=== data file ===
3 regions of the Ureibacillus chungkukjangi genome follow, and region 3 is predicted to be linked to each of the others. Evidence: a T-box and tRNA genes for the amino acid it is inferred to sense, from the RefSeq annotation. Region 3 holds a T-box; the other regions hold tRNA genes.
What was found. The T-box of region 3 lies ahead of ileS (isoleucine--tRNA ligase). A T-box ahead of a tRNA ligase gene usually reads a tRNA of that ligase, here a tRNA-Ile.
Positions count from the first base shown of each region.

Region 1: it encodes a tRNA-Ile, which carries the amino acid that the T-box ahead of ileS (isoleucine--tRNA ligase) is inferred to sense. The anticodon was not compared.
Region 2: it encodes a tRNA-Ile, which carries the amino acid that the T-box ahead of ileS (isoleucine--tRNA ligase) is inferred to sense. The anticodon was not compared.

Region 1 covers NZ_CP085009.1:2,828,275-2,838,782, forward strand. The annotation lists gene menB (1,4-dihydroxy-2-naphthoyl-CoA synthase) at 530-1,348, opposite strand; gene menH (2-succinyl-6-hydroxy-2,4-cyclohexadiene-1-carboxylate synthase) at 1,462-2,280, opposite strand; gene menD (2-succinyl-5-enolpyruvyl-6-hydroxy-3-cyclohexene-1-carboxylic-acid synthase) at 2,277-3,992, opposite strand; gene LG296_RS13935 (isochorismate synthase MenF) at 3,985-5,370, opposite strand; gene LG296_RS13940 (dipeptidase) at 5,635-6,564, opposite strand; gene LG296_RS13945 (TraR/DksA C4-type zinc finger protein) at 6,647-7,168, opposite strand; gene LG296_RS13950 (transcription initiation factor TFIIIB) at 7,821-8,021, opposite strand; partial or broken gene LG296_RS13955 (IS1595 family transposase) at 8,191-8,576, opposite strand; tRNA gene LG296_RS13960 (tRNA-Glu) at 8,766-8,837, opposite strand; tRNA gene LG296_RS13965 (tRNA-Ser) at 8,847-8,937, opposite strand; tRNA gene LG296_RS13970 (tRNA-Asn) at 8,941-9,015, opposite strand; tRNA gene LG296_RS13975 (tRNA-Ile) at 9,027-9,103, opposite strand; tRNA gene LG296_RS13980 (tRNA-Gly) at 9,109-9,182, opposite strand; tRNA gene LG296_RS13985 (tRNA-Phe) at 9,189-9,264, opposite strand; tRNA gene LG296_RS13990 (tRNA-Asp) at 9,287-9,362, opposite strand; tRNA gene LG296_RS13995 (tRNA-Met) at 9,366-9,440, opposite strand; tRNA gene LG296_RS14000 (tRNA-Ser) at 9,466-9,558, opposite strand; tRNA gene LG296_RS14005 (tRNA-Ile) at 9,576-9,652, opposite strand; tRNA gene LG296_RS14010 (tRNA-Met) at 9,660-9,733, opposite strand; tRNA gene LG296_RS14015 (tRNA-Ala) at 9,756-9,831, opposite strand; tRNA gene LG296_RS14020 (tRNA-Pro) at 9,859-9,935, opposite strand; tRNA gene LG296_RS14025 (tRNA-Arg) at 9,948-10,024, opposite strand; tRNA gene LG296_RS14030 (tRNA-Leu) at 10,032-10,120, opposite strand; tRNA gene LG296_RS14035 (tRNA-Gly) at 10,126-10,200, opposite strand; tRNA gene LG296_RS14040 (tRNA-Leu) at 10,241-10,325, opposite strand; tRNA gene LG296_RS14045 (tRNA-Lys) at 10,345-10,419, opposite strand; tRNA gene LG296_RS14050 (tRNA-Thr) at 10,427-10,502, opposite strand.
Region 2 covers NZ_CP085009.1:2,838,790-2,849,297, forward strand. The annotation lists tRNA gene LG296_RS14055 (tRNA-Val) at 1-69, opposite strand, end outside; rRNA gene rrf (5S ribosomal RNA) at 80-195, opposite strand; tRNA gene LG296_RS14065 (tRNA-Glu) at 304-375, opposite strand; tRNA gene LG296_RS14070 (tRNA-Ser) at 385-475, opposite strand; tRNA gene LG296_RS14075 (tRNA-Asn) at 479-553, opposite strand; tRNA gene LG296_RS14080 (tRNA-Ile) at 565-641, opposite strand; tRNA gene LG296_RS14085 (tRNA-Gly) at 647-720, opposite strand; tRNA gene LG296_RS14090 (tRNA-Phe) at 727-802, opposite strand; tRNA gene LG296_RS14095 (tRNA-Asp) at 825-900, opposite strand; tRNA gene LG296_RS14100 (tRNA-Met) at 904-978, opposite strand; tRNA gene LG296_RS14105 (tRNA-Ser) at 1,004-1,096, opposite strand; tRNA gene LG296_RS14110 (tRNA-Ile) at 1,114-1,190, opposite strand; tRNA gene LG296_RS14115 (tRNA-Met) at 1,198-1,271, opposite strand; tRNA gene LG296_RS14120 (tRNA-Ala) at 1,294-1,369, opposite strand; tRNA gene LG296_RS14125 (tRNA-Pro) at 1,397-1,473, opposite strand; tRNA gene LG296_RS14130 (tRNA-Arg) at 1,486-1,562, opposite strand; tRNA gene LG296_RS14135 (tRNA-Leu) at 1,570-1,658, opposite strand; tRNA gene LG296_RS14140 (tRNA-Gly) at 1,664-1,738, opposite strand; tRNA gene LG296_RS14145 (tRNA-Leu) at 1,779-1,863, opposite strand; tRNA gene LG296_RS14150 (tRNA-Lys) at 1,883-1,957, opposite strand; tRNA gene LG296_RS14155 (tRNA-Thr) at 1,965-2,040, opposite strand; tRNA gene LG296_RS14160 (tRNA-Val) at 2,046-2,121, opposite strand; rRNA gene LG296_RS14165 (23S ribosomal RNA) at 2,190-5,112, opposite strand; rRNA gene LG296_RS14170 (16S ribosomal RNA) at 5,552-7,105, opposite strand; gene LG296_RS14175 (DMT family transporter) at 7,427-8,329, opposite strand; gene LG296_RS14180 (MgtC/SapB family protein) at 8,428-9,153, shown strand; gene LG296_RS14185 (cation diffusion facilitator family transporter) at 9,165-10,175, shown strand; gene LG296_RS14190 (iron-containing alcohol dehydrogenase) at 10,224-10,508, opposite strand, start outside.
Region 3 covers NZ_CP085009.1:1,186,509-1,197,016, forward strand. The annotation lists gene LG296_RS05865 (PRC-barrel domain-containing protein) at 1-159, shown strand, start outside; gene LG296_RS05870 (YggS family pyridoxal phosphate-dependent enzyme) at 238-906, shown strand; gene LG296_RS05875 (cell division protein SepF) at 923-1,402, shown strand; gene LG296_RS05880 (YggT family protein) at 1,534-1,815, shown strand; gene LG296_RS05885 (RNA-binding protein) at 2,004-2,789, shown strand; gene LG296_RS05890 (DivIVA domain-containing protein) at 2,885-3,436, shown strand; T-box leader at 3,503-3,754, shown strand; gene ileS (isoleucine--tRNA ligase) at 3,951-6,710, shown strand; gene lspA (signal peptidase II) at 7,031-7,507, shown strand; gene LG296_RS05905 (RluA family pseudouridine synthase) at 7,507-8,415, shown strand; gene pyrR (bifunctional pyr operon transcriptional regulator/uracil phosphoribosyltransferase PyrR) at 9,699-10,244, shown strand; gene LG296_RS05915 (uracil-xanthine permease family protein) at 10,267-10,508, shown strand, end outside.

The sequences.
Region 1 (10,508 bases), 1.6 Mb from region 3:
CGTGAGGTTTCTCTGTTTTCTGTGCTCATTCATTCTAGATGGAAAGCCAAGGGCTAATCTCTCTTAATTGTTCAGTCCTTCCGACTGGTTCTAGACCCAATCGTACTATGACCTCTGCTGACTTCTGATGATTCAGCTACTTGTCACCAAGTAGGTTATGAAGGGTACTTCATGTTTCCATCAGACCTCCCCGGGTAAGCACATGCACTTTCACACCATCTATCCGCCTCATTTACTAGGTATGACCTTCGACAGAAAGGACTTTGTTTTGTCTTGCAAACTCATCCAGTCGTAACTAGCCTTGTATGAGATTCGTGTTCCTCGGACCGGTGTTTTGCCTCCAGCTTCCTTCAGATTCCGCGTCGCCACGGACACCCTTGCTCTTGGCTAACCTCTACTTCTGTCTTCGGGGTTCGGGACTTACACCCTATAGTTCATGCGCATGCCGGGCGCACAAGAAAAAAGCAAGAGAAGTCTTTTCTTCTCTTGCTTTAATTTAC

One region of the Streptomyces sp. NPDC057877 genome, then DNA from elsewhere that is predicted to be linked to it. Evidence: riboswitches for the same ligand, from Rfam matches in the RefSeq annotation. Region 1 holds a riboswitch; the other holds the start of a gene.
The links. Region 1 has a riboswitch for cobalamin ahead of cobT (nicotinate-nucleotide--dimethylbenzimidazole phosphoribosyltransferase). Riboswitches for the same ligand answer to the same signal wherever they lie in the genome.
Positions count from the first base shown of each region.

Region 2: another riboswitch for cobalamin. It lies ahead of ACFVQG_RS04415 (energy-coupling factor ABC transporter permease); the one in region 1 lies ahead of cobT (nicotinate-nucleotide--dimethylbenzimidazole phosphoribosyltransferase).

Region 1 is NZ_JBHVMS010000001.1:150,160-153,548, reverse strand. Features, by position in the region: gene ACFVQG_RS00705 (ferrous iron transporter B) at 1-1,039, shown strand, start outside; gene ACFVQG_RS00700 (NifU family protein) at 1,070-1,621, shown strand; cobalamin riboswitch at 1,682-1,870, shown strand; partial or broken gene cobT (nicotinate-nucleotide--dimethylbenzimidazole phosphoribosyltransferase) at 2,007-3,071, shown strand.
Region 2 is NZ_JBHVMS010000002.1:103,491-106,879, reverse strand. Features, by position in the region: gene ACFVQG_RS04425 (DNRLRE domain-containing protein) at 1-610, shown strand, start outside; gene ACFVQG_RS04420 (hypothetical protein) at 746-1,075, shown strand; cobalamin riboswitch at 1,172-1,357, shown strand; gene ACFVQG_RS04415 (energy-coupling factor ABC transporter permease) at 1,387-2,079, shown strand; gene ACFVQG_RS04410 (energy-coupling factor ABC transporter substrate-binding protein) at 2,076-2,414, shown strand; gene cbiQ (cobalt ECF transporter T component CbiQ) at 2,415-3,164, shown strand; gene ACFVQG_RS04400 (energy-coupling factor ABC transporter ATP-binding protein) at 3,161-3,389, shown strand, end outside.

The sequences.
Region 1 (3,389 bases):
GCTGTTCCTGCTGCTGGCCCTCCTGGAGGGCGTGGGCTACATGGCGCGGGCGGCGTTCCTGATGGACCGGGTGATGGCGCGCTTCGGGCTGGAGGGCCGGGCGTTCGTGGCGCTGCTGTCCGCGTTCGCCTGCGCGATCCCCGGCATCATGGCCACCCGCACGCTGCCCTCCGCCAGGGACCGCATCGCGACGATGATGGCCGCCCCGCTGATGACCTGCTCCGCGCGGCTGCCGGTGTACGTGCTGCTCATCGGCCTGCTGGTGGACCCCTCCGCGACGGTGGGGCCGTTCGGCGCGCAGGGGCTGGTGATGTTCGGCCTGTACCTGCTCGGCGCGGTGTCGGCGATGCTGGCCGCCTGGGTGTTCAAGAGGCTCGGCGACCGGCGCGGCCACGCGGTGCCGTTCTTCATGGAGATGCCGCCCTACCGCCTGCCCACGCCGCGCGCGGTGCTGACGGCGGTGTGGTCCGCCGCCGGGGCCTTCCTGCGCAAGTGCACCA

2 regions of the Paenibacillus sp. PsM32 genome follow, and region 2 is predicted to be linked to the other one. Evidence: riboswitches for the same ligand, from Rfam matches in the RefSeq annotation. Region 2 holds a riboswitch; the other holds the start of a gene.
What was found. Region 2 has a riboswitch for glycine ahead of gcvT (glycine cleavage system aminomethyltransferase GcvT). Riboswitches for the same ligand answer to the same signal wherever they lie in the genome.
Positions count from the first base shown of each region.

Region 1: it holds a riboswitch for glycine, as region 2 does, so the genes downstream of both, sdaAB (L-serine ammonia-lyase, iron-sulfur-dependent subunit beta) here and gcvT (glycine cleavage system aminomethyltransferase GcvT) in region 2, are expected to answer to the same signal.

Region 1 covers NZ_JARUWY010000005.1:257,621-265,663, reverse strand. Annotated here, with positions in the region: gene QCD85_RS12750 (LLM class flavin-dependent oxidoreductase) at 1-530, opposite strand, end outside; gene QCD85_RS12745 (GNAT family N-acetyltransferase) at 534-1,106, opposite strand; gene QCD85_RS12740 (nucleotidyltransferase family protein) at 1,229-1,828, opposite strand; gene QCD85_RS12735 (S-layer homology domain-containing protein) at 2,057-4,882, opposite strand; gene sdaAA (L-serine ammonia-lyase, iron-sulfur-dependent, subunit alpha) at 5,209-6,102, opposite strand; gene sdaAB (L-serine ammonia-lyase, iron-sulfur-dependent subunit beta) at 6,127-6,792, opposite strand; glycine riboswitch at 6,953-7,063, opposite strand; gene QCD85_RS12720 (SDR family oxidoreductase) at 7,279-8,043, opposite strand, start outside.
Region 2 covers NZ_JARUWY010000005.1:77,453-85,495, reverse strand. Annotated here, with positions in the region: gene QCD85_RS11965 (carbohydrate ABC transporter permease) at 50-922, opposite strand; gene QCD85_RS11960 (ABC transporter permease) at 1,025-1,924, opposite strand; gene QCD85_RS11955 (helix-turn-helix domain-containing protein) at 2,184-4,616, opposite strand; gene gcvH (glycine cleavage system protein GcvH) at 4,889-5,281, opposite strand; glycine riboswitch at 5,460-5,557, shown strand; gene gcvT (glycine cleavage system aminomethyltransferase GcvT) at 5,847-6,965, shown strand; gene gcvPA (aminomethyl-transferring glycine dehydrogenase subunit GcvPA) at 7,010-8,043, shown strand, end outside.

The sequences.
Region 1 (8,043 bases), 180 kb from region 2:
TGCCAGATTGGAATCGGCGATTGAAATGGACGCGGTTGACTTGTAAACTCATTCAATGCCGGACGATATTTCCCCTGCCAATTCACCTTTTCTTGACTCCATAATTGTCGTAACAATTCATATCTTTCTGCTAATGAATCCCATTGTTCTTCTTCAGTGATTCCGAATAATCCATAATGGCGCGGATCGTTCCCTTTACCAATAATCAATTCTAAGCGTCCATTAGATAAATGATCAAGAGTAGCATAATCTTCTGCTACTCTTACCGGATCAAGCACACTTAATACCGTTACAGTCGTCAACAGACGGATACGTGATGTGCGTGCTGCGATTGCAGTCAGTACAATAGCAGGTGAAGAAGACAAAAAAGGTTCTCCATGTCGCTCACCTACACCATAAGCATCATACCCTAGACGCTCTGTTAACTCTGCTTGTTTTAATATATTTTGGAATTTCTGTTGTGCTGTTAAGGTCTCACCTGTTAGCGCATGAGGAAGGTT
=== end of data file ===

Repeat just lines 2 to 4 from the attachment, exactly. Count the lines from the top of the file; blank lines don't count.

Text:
What was found. The T-box of region 3 lies ahead of ileS (isoleucine--tRNA ligase). A T-box ahead of a tRNA ligase gene usually reads a tRNA of that ligase, here a tRNA-Ile.
Positions count from the first base shown of each region.

Region 1: it encodes a tRNA-Ile, which carries the amino acid that the T-box ahead of ileS (isoleucine--tRNA ligase) is inferred to sense. The anticodon was not compared.